I underlined the demographic component that seems to underly the analysis of what Bachelet will face when she takes office. A population pyramid of Chile, based upon UN estimates for 2015, even accompanies the story--very nice. The only problem is that there wasn't actually a population boom, small or otherwise, in the wake of the dictatorship. There will be a bulge of people aged 20-29 in 2015 (not 15-30). Those aged 20-24 were born right after the return to democracy, whereas those 25-29 were  born in the last years of the Pinochet dictatorship. So, we are on shaky ground attributing either one to the kind of government in place when they were born. In fact, during this entire time, the average woman in Chile was having fewer and fewer children. If anything, the decline in fertility accelerated after the return to civilian rule, and is now below replacement level--consistent with the demographic trends in the European countries from which most Chileans can trace their roots. That boom came about entirely because 1985-1995 represented the peak years for the absolute number of women of reproductive age in Chile--a legacy of higher birth rates in the pre-Pinochet years. This created an unusual bulge in births between 1985-1995, but it had nothing to do with the desire for more children, nor seemingly anything to do with politics more generally.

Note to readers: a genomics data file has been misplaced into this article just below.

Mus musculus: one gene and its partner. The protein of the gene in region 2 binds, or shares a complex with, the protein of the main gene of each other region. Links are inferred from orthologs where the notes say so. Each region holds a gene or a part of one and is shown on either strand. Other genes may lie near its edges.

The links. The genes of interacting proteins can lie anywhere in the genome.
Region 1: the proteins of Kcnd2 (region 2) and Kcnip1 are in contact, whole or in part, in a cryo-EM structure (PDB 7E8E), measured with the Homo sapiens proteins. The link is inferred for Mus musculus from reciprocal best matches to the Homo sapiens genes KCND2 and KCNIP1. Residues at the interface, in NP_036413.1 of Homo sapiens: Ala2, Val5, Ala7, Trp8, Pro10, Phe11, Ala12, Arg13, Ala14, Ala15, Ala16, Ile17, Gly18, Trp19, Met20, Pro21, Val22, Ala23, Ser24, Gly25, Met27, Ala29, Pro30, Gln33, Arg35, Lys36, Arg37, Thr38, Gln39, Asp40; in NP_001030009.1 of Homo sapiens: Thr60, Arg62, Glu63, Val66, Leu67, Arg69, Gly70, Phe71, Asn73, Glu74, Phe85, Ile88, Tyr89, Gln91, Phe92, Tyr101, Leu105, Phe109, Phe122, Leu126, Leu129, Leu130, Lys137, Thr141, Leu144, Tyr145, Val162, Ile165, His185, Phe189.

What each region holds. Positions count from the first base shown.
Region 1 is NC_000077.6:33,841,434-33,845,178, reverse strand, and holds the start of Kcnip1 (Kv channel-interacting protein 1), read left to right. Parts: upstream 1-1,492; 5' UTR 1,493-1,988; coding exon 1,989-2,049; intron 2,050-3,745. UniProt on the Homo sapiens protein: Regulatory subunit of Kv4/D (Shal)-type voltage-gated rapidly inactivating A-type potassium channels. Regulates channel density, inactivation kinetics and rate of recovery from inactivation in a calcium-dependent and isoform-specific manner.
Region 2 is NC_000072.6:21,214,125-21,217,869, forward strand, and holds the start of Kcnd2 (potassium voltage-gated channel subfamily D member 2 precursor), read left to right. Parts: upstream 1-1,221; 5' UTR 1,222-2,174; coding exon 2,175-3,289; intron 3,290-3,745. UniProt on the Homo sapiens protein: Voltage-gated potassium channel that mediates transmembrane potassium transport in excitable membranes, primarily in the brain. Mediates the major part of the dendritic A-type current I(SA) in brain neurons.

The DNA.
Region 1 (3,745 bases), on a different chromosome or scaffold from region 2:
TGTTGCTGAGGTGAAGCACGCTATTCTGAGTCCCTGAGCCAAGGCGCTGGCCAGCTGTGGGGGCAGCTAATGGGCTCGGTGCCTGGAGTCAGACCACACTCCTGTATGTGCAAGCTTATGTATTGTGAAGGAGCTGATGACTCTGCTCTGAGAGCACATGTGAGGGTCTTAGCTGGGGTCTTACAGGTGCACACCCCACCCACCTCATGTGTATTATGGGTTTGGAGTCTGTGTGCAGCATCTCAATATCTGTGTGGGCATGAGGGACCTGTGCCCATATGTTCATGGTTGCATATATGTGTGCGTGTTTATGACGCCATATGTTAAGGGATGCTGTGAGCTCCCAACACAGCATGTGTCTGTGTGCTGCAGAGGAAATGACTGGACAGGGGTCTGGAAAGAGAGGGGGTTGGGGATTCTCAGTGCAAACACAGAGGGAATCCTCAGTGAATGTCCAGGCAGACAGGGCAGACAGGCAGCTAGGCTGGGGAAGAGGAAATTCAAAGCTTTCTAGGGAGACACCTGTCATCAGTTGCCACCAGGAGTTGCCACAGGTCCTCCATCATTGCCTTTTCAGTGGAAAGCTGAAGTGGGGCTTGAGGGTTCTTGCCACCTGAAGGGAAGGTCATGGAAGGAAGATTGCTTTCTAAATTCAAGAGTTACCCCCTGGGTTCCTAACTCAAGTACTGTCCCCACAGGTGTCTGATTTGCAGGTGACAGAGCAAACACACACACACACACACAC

If anything, the age structure of Chile is poised to be economically advantageous--a potential demographic dividend. The bulge of young workers, less burdened with children than previous generations, can and should be the cornerstone of new economic policies in Chile. This is a fleeting moment in Chile's demographic history--they have to use it or lose it.